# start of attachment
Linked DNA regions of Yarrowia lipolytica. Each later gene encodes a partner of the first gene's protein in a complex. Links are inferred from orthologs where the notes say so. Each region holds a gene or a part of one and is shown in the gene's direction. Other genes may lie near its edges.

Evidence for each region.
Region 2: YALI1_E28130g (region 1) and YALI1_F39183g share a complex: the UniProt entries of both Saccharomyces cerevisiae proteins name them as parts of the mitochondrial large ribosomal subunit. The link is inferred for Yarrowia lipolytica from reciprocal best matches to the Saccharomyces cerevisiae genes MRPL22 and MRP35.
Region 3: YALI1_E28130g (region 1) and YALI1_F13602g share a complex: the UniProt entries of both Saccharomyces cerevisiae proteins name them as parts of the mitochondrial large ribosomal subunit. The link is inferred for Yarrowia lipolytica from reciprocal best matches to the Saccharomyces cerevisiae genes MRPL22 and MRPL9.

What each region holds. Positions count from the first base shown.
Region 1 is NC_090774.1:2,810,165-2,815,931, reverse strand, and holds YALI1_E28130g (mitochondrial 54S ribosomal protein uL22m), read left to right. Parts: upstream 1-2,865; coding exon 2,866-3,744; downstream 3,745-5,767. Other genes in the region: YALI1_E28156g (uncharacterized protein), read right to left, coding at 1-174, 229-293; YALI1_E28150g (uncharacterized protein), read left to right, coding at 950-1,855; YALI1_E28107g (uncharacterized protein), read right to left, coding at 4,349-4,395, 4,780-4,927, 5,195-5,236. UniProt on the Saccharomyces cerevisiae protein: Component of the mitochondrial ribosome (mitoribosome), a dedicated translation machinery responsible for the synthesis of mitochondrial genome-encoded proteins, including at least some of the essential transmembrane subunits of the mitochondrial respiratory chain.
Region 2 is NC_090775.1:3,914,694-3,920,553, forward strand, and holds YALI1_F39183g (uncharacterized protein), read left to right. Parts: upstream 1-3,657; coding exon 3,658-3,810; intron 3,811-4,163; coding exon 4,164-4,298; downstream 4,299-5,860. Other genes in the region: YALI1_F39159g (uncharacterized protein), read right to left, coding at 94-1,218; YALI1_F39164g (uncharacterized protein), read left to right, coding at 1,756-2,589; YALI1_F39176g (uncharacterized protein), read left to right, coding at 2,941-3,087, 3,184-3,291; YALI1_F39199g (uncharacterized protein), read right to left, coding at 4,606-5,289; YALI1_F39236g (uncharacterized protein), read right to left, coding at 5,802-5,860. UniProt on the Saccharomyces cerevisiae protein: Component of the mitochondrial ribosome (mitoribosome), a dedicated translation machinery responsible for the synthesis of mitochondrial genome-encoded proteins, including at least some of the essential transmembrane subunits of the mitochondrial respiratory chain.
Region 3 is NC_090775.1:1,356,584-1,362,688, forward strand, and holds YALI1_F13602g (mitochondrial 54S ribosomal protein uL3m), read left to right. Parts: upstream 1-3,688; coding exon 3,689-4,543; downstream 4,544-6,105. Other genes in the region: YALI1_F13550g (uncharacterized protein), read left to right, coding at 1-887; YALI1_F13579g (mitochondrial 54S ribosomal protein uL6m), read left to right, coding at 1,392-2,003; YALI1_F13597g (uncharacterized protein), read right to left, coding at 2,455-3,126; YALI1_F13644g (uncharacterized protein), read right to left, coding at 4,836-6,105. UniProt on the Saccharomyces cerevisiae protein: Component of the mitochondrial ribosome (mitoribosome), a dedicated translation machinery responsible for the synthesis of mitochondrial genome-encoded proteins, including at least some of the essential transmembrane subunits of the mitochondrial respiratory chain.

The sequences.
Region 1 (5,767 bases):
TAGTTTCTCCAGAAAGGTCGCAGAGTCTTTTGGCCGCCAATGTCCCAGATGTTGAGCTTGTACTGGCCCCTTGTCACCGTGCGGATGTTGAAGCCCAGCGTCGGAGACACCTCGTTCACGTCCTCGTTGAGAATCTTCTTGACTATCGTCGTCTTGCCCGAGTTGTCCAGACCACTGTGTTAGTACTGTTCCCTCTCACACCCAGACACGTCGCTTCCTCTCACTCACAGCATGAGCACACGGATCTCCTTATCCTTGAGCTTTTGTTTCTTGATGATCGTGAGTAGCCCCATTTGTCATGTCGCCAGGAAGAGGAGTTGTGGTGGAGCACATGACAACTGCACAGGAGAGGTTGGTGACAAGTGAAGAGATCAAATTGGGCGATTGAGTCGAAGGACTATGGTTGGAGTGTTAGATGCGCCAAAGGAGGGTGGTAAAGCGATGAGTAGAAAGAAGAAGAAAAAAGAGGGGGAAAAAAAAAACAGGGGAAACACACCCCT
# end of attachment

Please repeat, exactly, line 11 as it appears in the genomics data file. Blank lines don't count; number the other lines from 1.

TAGTTTCTCCAGAAAGGTCGCAGAGTCTTTTGGCCGCCAATGTCCCAGATGTTGAGCTTGTACTGGCCCCTTGTCACCGTGCGGATGTTGAAGCCCAGCGTCGGAGACACCTCGTTCACGTCCTCGTTGAGAATCTTCTTGACTATCGTCGTCTTGCCCGAGTTGTCCAGACCACTGTGTTAGTACTGTTCCCTCTCACACCCAGACACGTCGCTTCCTCTCACTCACAGCATGAGCACACGGATCTCCTTATCCTTGAGCTTTTGTTTCTTGATGATCGTGAGTAGCCCCATTTGTCATGTCGCCAGGAAGAGGAGTTGTGGTGGAGCACATGACAACTGCACAGGAGAGGTTGGTGACAAGTGAAGAGATCAAATTGGGCGATTGAGTCGAAGGACTATGGTTGGAGTGTTAGATGCGCCAAAGGAGGGTGGTAAAGCGATGAGTAGAAAGAAGAAGAAAAAAGAGGGGGAAAAAAAAAACAGGGGAAACACACCCCT